There's synchronicity afoot in the electric utility cyber security space.
Last week, I reported here that U.S. Senator Richard Burr commented that he was "more encouraged to slow down the implementation of smart grid technology until we learn the things that we need to learn with a great deal of confidence." This remark came at the end of the U.S. Senate Committee on Energy and Natural Resources full committee hearing on cyber security of the bulk power system and electric infrastructure.
Over the course of the week, many in the industry opted to disagree with Senator Burr (who has, coincidentally, since resigned from the Senate Energy Committee in order to accept a much-sought-after appointment on the Senate Finance Committee).
During the same hearing, David Owens, executive vice president in charge of the Edison Electric Institute's business operations group, spoke passionately about the need for an ongoing dialogue involving industry and government with regard to cyber security, and the difference between (and equal importance of) "horizontal" and "vertical" communication. This was a welcome change from earlier testimony from participants that seemed to focus more on territorial challenges than workable solution involving all players.
"All of you know that cyber security is not a check-the box exercise. You can't say, 'if we do these 10 things, we're not going to have a cyber security problem,'" he told the committee. "Instead, cyber security requires an evolutionary process and an ongoing dialogue involving industry and government.
"Now, the threats that we face daily, and the mechanisms for identifying them, also vary. Sometimes the government will become aware of a threat, while other times it will be the industry or individual utilities that will become aware of this, or outside security firms or academia," he added. "The point is that there is no perfect process for indentifying what tomorrow's threats are, nor how a creative hacker might exploit vulnerabilities. A better approach, in my view, is fostering coordination and dialogues, both horizontally and vertically, between industry and government."
Owens' description of vertical communications is where I see government, to date, getting less-than-passing marks, quite frankly. And this is where cyber security efforts need to be firmly grounded, in real time.
"Vertical communications is the government communicating with the industry and vice versa," he told the Senate committee. "Now, we are not in the business in the utility industry of identifying threats, but the government is, and needs to coordinate very clearly with industry. On the other hand, we're pretty good at operating our systems and providing reliable electric service, and understanding how to address potential vulnerabilities.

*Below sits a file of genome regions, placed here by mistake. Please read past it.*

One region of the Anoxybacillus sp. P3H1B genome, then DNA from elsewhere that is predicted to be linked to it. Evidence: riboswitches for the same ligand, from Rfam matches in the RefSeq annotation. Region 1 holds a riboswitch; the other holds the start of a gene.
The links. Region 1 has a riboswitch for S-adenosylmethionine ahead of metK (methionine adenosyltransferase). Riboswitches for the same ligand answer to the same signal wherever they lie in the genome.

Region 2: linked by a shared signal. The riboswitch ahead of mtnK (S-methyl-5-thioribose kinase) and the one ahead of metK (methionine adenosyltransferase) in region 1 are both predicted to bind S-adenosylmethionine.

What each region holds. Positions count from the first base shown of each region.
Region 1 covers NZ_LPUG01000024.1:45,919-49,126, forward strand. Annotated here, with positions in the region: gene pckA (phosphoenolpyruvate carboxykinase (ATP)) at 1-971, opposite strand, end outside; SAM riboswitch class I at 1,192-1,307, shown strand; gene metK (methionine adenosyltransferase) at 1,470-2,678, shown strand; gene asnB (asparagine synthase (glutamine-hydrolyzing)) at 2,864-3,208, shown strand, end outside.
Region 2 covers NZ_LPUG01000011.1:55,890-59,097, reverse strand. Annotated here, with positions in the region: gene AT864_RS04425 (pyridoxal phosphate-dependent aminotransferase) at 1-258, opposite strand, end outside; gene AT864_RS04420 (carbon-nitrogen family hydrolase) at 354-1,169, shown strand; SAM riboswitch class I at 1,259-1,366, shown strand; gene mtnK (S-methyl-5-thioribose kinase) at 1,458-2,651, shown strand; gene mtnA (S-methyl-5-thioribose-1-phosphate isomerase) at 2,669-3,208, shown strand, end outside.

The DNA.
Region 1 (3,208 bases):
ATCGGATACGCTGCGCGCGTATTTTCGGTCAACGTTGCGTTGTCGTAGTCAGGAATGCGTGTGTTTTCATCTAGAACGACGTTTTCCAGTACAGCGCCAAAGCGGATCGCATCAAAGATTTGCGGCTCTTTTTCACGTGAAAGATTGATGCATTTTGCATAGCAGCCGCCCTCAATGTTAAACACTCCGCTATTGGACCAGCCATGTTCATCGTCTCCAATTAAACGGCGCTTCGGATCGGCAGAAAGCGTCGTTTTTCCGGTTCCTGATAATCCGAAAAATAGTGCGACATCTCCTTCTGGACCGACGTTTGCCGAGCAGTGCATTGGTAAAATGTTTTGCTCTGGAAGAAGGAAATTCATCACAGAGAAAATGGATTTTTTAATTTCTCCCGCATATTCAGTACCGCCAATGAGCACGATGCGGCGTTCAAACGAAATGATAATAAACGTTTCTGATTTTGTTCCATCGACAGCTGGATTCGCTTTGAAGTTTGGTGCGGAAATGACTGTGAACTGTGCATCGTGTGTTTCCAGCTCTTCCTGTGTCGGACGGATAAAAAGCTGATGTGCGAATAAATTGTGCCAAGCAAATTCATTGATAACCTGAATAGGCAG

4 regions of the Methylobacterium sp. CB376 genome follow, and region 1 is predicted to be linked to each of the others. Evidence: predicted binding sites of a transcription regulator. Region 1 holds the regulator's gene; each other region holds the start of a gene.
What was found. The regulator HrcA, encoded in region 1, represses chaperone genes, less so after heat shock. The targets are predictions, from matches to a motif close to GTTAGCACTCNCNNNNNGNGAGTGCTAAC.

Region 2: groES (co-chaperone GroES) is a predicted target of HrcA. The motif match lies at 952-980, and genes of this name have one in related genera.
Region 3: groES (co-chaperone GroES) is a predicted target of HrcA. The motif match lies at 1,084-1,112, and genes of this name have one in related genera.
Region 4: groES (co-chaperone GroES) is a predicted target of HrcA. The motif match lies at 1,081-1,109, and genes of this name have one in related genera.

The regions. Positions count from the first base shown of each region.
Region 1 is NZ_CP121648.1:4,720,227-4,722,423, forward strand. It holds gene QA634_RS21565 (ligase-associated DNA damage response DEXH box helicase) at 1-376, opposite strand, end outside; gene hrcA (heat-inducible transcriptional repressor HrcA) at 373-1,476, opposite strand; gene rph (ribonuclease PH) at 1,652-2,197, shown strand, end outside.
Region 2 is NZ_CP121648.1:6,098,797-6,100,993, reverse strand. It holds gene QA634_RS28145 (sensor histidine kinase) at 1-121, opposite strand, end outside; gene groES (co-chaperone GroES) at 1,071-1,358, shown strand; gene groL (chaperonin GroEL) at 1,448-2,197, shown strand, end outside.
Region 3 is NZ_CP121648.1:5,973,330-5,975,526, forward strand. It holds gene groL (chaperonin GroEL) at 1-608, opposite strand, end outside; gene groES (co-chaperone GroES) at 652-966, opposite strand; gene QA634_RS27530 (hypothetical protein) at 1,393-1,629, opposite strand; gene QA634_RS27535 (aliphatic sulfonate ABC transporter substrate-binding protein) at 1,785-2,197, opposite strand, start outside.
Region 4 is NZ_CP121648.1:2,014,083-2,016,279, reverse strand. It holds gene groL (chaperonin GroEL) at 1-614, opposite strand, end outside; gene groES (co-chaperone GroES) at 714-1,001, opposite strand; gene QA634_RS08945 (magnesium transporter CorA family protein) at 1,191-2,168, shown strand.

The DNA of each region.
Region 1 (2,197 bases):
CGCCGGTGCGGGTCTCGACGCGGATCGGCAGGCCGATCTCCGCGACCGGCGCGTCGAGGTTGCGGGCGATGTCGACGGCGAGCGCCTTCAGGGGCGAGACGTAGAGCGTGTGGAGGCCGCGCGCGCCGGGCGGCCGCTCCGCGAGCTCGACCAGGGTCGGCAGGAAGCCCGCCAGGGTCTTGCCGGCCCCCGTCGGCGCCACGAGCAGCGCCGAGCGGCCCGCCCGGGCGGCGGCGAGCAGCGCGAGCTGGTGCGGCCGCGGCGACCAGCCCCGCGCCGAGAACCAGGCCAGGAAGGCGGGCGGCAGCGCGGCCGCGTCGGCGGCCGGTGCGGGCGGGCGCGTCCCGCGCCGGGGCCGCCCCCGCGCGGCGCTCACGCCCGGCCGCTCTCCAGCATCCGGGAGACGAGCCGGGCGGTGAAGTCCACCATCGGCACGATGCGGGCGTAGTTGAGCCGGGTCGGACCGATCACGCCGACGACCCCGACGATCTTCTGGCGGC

"So I believe there's a shared responsibility," Owens continued. "There's a responsibility of government and there's a responsibility of industry to work together. If we're working together, then we can provide greater security over the overall system."
Horizontal communication, on the other hand, we're pretty good at already, Owens noted: Now, the electric industry, the private sector, we're working with a lot of other utilities that serve our nation...because we all have a commonality of keeping the lights on. The entire electric sector is working very closely together. That's an example of horizonal communication."
Interdependencies, such as with the water industry or the telecommunications industry, he said, were also important, and another example of horizontal communication.
"Now no single industry, in my view, can be considered secure unless we're engaged in coordination across those industry sectors," Owens said.
The same can be said, Owens pointed out, with horizontal communication within government departments. "I'm perfectly sure that DOE and the FERC communicate regularly. One agency probably has substantial intelligence about what's occurring in the electric network and in the other vital facilities of our nation. Whereas the other agency may have the responsibility of mandating reliability standards. But it's critically important that those agencies work together," he said. "So, in addressing cyber security, my view is that the government needs to consider how they engage in horizontal communications, as well."
So, how, as an industry, do we go about improving both horizontal and vertical communication with regard to cyber security? Yesterday, the National Rural Electric Cooperative Association (NRECA) released to the electric utility industry and other stakeholders its "Guide to Developing a Cyber Security and Risk Mitigation Plan." The guide, risk mitigation checklist and step-by-step plan template are already in use at the 23 electricity co-ops participating in the Cooperative Research Network's regional smart grid demonstration project, and Intelligent Utility Insights profiles the reasoning and key tools here.
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Editor-in-chief, Intelligent Utility magazine